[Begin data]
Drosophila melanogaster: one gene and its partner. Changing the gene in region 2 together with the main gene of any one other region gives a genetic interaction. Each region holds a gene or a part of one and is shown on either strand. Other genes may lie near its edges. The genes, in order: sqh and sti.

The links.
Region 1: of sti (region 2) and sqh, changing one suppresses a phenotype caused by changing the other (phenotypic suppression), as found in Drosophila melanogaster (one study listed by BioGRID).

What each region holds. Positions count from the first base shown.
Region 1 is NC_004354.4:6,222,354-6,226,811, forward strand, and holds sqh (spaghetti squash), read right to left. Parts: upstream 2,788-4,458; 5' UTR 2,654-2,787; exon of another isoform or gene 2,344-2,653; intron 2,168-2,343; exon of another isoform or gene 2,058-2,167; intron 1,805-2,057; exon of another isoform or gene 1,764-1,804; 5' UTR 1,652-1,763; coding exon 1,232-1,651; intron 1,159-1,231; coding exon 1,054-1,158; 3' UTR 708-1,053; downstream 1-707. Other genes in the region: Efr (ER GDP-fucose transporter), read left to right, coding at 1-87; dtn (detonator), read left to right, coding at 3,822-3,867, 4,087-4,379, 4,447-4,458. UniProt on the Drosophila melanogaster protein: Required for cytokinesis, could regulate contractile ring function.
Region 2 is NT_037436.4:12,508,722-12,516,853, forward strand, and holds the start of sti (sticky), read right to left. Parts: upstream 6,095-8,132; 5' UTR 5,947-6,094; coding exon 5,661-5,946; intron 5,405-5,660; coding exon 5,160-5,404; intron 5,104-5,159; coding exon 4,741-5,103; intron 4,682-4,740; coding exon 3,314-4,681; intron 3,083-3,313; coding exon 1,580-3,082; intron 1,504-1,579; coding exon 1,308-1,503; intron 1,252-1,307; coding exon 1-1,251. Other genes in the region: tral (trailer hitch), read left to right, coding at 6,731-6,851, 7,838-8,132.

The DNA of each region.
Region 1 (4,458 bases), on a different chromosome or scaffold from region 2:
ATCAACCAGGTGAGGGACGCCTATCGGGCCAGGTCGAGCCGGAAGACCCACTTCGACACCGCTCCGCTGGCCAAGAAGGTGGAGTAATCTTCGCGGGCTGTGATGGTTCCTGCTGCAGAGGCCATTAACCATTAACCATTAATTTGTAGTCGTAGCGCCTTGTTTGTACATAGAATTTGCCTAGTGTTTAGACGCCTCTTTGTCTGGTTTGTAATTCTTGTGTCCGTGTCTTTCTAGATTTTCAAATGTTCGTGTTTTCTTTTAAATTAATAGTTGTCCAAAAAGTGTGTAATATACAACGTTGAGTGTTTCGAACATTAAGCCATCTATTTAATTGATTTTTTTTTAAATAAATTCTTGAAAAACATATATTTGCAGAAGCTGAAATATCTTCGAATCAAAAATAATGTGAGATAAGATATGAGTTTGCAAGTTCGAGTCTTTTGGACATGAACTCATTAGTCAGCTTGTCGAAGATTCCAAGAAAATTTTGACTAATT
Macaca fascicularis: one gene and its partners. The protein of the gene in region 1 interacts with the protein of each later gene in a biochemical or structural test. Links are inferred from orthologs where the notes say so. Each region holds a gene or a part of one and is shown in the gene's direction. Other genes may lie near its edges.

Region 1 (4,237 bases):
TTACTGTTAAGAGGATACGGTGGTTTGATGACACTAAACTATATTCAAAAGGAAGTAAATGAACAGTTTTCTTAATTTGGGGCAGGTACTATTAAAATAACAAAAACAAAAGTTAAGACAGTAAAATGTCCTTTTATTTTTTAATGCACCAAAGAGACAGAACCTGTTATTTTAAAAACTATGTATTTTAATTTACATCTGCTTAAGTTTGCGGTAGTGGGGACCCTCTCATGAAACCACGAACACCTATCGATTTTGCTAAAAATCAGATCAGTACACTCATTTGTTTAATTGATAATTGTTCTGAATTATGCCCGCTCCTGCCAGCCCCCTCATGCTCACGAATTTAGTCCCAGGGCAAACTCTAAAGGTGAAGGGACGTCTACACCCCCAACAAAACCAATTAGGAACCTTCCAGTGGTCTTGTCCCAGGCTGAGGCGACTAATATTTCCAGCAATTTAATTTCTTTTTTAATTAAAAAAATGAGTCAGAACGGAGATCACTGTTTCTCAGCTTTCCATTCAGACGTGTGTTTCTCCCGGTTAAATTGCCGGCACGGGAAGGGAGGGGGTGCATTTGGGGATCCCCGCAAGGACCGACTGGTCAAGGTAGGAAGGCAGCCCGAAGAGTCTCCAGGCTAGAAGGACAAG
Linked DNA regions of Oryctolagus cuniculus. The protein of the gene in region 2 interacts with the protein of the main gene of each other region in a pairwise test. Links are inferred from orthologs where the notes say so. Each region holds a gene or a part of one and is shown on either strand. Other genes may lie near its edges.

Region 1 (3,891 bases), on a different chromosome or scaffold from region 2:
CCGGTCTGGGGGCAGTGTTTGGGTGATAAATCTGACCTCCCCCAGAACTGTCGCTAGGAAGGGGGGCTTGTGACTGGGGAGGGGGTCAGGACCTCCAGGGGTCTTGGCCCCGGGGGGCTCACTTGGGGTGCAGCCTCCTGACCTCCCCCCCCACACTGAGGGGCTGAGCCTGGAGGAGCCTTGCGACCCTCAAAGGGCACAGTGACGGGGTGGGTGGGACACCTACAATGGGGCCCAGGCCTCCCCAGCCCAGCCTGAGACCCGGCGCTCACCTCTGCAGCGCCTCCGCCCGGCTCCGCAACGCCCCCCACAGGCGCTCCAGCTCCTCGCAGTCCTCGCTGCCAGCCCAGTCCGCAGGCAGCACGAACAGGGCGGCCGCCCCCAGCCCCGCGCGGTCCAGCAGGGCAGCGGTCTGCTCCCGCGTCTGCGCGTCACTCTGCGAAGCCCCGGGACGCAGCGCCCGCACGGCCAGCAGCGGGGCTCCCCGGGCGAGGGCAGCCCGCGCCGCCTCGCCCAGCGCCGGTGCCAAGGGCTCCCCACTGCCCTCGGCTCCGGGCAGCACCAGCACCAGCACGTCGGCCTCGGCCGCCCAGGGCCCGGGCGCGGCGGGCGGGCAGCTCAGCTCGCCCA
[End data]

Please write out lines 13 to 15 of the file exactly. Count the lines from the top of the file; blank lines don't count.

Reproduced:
Linked DNA regions of Oryctolagus cuniculus. The protein of the gene in region 2 interacts with the protein of the main gene of each other region in a pairwise test. Links are inferred from orthologs where the notes say so. Each region holds a gene or a part of one and is shown on either strand. Other genes may lie near its edges.

Region 1 (3,891 bases), on a different chromosome or scaffold from region 2:
CCGGTCTGGGGGCAGTGTTTGGGTGATAAATCTGACCTCCCCCAGAACTGTCGCTAGGAAGGGGGGCTTGTGACTGGGGAGGGGGTCAGGACCTCCAGGGGTCTTGGCCCCGGGGGGCTCACTTGGGGTGCAGCCTCCTGACCTCCCCCCCCACACTGAGGGGCTGAGCCTGGAGGAGCCTTGCGACCCTCAAAGGGCACAGTGACGGGGTGGGTGGGACACCTACAATGGGGCCCAGGCCTCCCCAGCCCAGCCTGAGACCCGGCGCTCACCTCTGCAGCGCCTCCGCCCGGCTCCGCAACGCCCCCCACAGGCGCTCCAGCTCCTCGCAGTCCTCGCTGCCAGCCCAGTCCGCAGGCAGCACGAACAGGGCGGCCGCCCCCAGCCCCGCGCGGTCCAGCAGGGCAGCGGTCTGCTCCCGCGTCTGCGCGTCACTCTGCGAAGCCCCGGGACGCAGCGCCCGCACGGCCAGCAGCGGGGCTCCCCGGGCGAGGGCAGCCCGCGCCGCCTCGCCCAGCGCCGGTGCCAAGGGCTCCCCACTGCCCTCGGCTCCGGGCAGCACCAGCACCAGCACGTCGGCCTCGGCCGCCCAGGGCCCGGGCGCGGCGGGCGGGCAGCTCAGCTCGCCCA